So what is the real problem? The answer is simple… irresponsible dog owners! How can we start to fix the problem? Education. People need to be educated on the standards expected of them if they want to own a dog. People need to be encouraged to spay and neuter their pets and made aware of low cost programs available. Dangerous dog owners need to be held accountable. Repeat offenders need to lose their right to own a dog.

In conclusion, it is not fair to judge all dogs falling within a specific label when the real problem is far greater. The media has a huge responsibility to investigate and publish all facts before they feed into people’s fears. We need to look at dogs as individuals. Stop stereotyping and unfairly discriminating. Those of us who speak up are not only “’Pit’ fans,” but fans of all dogs and seek fair treatment for all breeds.

Murisa Printup


Sparklers Could be Dangerous

I read about Niagara County legislature's proposal for legalized sparklers. You can do lot of explosive damage with sparklers. You can scrape off gun powder and put it in a bottle. These people don't know the damage they can do. I am 70 yrs old. These legislators are pinheads to approve it. if Muslims get a hold of this, they can do all sorts of damage.

Concerned in Niagara County


Contraceptives Gateway to Abortion

Any honest statistician will acknowledge that contraceptive usage has, in a cause-and-effect way, exacerbated and elevated the incidences of sexual mischief and abortion to their present destructive levels.

Consider, too, the corroborating fact that many of today's "contraceptives" act, physiologically, as abortifacients.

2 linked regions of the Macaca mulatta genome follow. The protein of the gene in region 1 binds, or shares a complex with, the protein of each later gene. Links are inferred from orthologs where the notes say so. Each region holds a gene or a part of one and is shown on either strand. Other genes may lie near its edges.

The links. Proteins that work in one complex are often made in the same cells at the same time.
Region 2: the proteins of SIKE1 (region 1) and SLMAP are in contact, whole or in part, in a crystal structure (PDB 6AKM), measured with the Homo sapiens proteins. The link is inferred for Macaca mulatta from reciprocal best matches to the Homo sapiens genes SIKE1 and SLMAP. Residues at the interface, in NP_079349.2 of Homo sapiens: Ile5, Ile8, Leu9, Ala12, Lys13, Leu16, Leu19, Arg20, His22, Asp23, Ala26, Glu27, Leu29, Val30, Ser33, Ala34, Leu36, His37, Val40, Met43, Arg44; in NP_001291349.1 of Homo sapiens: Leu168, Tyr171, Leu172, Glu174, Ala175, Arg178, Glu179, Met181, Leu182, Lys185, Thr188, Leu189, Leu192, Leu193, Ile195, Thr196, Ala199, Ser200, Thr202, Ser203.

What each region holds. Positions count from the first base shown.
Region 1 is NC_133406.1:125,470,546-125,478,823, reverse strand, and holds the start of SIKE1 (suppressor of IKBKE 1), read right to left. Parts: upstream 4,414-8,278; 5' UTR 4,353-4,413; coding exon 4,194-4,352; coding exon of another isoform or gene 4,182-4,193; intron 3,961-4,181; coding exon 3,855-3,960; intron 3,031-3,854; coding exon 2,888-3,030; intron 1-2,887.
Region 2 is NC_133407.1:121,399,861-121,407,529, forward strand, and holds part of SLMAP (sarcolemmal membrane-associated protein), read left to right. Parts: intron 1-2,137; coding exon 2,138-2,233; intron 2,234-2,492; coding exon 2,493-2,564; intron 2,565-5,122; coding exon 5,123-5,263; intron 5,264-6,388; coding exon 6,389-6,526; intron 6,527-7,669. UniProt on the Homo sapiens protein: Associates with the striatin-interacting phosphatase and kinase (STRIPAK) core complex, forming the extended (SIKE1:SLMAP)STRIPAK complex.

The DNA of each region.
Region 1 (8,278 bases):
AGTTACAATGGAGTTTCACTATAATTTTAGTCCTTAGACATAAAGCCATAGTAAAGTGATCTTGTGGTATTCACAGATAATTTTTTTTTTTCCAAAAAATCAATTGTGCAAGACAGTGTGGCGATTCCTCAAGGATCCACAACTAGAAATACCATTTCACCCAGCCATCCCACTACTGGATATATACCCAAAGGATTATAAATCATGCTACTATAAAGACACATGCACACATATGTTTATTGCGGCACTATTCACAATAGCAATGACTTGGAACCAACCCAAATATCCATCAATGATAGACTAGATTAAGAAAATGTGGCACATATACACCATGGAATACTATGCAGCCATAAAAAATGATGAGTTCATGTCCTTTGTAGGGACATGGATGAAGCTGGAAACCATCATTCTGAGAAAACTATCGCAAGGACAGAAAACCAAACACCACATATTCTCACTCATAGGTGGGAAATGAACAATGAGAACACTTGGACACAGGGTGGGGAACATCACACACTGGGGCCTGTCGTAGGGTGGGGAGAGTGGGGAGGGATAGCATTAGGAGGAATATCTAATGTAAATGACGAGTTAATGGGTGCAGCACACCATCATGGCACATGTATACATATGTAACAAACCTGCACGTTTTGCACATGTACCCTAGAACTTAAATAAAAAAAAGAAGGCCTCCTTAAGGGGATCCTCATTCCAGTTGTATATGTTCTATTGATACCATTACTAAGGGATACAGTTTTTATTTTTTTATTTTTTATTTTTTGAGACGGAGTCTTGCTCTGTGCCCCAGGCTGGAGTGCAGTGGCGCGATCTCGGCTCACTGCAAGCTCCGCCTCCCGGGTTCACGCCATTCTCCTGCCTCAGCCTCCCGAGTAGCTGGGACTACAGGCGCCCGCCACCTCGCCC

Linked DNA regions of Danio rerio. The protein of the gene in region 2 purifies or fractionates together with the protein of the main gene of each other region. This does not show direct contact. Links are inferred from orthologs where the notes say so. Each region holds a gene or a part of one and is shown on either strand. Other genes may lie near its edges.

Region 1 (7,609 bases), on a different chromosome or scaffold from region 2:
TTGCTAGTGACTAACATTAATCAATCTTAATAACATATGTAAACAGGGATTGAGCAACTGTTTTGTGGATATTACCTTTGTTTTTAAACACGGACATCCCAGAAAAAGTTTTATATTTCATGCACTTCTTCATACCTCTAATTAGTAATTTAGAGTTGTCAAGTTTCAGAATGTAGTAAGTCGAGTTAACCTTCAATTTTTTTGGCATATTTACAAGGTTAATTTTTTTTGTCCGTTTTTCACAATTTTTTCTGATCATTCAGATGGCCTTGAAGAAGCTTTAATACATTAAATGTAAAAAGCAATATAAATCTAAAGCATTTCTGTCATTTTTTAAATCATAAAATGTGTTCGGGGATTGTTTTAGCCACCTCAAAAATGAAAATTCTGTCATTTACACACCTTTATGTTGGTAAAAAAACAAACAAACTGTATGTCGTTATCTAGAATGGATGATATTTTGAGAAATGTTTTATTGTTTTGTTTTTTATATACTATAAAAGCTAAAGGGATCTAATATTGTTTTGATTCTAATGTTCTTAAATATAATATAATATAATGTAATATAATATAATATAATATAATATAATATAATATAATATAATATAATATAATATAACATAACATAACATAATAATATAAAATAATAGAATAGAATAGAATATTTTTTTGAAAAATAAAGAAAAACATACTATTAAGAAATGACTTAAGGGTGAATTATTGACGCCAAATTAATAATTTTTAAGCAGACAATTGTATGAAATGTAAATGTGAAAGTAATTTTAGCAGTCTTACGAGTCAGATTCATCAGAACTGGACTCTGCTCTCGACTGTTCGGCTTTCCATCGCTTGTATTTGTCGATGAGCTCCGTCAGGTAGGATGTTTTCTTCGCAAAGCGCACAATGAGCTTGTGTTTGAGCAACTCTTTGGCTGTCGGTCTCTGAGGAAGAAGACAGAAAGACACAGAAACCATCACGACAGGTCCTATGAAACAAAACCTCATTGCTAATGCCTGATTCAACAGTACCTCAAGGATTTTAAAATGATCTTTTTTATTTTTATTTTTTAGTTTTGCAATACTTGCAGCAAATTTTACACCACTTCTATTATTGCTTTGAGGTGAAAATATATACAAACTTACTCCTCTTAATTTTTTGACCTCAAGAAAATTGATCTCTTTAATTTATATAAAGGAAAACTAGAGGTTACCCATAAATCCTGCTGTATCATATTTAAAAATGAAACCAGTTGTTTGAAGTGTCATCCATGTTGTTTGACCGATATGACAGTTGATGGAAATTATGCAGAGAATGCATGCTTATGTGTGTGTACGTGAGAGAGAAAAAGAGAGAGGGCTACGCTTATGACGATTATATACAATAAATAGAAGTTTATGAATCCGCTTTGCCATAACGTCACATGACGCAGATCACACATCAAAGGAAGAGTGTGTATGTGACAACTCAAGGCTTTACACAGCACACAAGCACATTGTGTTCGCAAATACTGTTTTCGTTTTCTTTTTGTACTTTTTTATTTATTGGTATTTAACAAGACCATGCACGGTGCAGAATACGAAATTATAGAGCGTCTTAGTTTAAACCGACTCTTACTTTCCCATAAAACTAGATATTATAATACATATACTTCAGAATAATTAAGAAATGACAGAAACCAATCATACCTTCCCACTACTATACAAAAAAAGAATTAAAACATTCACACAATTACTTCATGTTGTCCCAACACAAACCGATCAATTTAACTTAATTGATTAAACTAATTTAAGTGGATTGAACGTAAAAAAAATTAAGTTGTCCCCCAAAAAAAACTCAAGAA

Far from lessening abortion's incidence, then, as one Jan. 2nd Buffalo News letter writer incorrectly holds, contraception is fetal slayings’ number one enabler and encourager.

To no avail, I, a retired truant officer, opposed the advancement of said grievous anti-life evils at the hands of public salaried counselors, nurses, administrators and school district officials.

And the recollections today haunt me on a daily basis. The print media are to be commended for airing this factual rebuttal .

Joseph A. Carnevale
Aged 84, Buffalo


Council to silence residents?

On tonight’s City Council agenda there will be a vote to silence residents and censor our freedom of speech, violating our first amendment rights. The agenda item will change the time public speakers are allowed to speak, and what residents can say.

This will amend the city charter and change how many minutes residents can speak at city council meetings from five minutes to three minutes. Public speakers have been allowed to speak at these meetings for five minutes for over 20 years.

Why change it now?

The city council meets two or three times a month. This is one of the very few places people have to interact with city government, to let our elected officials here our concerns, if anything they should increase the time from five minutes to seven.